Establishment Clause detail is key.”). For those “who wrote the Religion Clauses of the First
Amendment the ‘establishment’ of a religion connoted sponsorship, financial support, and
active involvement of the sovereign in religious activity.” Walz v. Tax Comm’n, 397 U.S.
664, 668 (1970).
The Establishment Clause applies only to state actors, which includes state and
federal governments as well as a limited class of private entities. “Where a function which is
traditionally the exclusive prerogative of the state . . . is performed by a private entity, state
action is present.” Ancata v. Prison Health Servs., Inc., 769 F.2d 700, 703 (11th Cir. 1985)
(citations omitted). For example, private medical providers treating state inmates are liable
under 42 U.S.C. § 1983 for deliberate indifference to medical needs because their treatment
constitutes state action. See id.; Buckner v. Toro, 116 F.3d 450, 452 (11th Cir. 1997)
(“When a private entity . . . contracts with a county to provide medical services to inmates, it
performs a function traditionally within the exclusive prerogative of the state.”). Section
1983 also applies to the “‘acts and decisions of individual government actors.’” Brunskill v.
Boyd, 141 F. App’x 771, 775 (11th Cir. 2005) (quoting Holloman ex rel. Holloman v.
Harland, 370 F.3d 1252, 1284 (11th Cir. 2004)). This Court previously found, despite the
lack of direct government funding, Defendants engaged in state action in implementing the
Program. (Doc. no. 142-1, pp. 4-6.) The Court hereby reaffirms this finding.
The Supreme Court has not considered the Establishment Clause within the context of
a prison. However, in an unpublished case, the Eleventh Circuit applied the Lemon-Agostini
test to a faith-based dormitory program inside a prison. Smith v. Governor for Alabama, 562
F. App’x 806, 816 (11th Cir. 2014). The Eleventh Circuit has consistently applied the
Lemon test outside of cases involving legislative prayer. Compare King v. Richmond Cty.,
Ga., 331 F.3d 1271, 1276 (11th Cir. 2003) (applying Lemon test to court seal containing ten
commandments) and Holloman, 370 F.3d at 1284 (applying Lemon test to teacher’s moment
of silence) with Pelphrey v. Cobb Cty., Ga., 547 F.3d 1263, 1276 (11th Cir. 2008) (applying
Marsh to prayer by county commission). Thus, the Court will apply Lemon, as modified in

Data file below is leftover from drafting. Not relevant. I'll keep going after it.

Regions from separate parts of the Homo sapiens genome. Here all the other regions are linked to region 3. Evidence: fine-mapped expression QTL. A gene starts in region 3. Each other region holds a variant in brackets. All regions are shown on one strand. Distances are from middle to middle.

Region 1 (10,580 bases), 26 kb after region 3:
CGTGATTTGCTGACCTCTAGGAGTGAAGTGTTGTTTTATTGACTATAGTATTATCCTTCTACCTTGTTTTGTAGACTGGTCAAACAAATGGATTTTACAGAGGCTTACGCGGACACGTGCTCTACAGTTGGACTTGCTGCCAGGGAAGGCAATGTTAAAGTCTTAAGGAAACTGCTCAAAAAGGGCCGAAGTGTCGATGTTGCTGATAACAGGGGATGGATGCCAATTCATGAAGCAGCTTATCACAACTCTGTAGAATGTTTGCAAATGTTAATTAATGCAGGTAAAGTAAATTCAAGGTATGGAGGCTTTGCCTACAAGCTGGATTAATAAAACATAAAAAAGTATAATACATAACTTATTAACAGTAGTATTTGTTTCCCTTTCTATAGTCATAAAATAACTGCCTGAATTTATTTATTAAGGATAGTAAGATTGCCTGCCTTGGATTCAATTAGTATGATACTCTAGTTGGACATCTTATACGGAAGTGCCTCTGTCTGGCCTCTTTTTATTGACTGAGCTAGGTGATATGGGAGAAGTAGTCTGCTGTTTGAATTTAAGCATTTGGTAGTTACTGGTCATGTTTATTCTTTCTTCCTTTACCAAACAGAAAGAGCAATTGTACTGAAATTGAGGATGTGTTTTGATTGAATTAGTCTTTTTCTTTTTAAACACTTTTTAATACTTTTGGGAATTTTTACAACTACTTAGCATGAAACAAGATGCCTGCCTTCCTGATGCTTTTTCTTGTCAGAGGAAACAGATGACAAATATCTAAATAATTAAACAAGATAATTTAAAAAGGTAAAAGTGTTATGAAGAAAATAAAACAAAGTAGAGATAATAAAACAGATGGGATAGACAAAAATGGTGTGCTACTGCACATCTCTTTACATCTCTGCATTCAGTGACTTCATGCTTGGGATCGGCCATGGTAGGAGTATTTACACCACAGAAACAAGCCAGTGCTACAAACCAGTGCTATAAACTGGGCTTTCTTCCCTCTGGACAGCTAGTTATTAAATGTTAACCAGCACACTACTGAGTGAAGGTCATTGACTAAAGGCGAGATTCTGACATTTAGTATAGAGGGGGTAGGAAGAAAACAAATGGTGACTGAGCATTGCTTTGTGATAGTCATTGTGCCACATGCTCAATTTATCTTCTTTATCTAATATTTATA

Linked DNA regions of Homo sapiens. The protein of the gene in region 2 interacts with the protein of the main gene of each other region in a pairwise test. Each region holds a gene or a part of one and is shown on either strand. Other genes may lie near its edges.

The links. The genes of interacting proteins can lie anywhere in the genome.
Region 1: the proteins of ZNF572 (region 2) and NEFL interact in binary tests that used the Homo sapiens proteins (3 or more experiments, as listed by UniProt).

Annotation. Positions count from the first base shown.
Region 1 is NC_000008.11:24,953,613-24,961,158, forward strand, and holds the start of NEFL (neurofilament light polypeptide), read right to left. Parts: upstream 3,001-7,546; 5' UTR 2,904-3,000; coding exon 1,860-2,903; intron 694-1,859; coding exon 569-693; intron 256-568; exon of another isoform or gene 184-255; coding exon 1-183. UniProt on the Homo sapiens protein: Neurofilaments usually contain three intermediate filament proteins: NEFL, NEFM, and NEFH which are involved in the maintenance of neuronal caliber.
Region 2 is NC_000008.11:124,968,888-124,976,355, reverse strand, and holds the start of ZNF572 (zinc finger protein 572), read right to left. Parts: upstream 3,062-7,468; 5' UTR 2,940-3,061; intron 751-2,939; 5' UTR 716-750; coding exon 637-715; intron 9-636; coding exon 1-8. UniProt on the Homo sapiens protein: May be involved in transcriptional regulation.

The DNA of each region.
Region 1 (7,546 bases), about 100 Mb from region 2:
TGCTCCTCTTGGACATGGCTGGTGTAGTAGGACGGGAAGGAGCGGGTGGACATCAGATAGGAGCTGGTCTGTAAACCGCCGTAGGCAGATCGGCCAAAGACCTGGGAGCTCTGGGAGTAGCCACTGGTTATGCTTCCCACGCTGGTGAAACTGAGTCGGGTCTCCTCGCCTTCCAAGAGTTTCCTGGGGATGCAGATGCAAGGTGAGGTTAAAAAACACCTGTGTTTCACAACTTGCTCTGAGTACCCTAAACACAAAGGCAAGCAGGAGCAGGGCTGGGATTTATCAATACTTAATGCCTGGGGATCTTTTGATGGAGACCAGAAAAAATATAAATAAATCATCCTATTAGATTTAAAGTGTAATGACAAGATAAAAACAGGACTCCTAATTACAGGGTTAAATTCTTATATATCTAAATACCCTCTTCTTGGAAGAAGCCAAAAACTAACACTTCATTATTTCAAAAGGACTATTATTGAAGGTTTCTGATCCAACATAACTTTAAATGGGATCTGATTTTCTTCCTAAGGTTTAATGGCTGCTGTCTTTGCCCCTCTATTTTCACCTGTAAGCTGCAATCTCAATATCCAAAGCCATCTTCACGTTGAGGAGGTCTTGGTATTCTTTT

Agostini v. Felton, 521 U.S. 203, 211 (1997), to Plaintiff’s claims that the Life Principles
Program violates the Establishment Clause.
In Lemon, 403 U.S. at 602, the Supreme Court established a three-prong test for
assessing the permissibility of a government program under the Establishment Clause: (1) the
program “must have a secular . . . purpose;” (2) the program’s “principal or primary effect
must be one that neither advances nor inhibits religion;” and (3) the program “must not foster
an excessive government entanglement with religion.” Id. at 612-13. The Supreme Court
refined the test in Agostini, however, stating, “[T]he factors we use to assess whether an
entanglement is ‘excessive’ are similar to the factors we use to examine ‘effect.’ . . . [I]t is
simplest to recognize why entanglement is significant and treat it . . . as an aspect of the
inquiry into a [program]’s effect.” 521 U.S. at 233. “Thus, while the Court has folded its
traditional ‘excessive entanglement’ inquiry into its ‘primary effect’ analysis, the substance
of its Establishment Clause jurisprudence remains fundamentally unaltered.” Holloman, 370
F.3d at 1285 (citing Zelman v. Simmons–Harris, 536 U.S. 639, 648-49 (2002)).
The Program Fails the Lemon Test.
Defendants claim the Program has the secular purpose of promoting inmates’ selfimprovement and good conduct. However, “[e]ven if the avowed objective . . . is not itself
strictly religious, it is sought to be achieved through the observance of an intrinsically
religious practice . . . . [T]he state cannot employ a religious means to serve otherwise
legitimate secular interests.” Id. at 1286 (internal quotations omitted). Moreover, as the
Supreme Court recognized, “government inculcation of religious beliefs has the
impermissible effect of advancing religion.” Agostini, 521 U.S. 223. Stated differently, the
primary effect inquiry asks “whether any religious indoctrination that occurs in [a
government program] could reasonably be attributed to governmental action.” Mitchell v.
Helms, 530 U.S. 793, 809 (2000).
Here, the Program was intrinsically religious and had the primary effect of advancing
and fostering an excessive entanglement with Christianity. The Program involved scripture
memorization, prayer, and Christian praise and worship.
The Program materials were
Christian in nature, including the Bible and a book entitled “Commands of Christ.” Even if
the Program had ostensibly secular purposes, its “intrinsically religious” nature rendered it an
impermissible means to serve that secular end.
In addition, the Program was full of religious inculcation and indoctrination, and was
the only life skills program offered at WCF. Contra Smith, 562 F. App’x at 816 (honor
dorm’s primary effect was not to advance or prohibit religion where it contained spiritual
education as “only one of 20 suggested areas of programming, all of which were secular”).
Christian indoctrination could be reasonably attributed to Defendants based on the Program’s
materials and activities. That the Program received no direct funding from the State of
Georgia does not change this outcome. See Coronel v. Walker, No. 2:05CV-120-WAP-JAD,
2006 WL 2923152, at *9 (N.D. Miss. Sept. 14, 2006), report and recommendation adopted,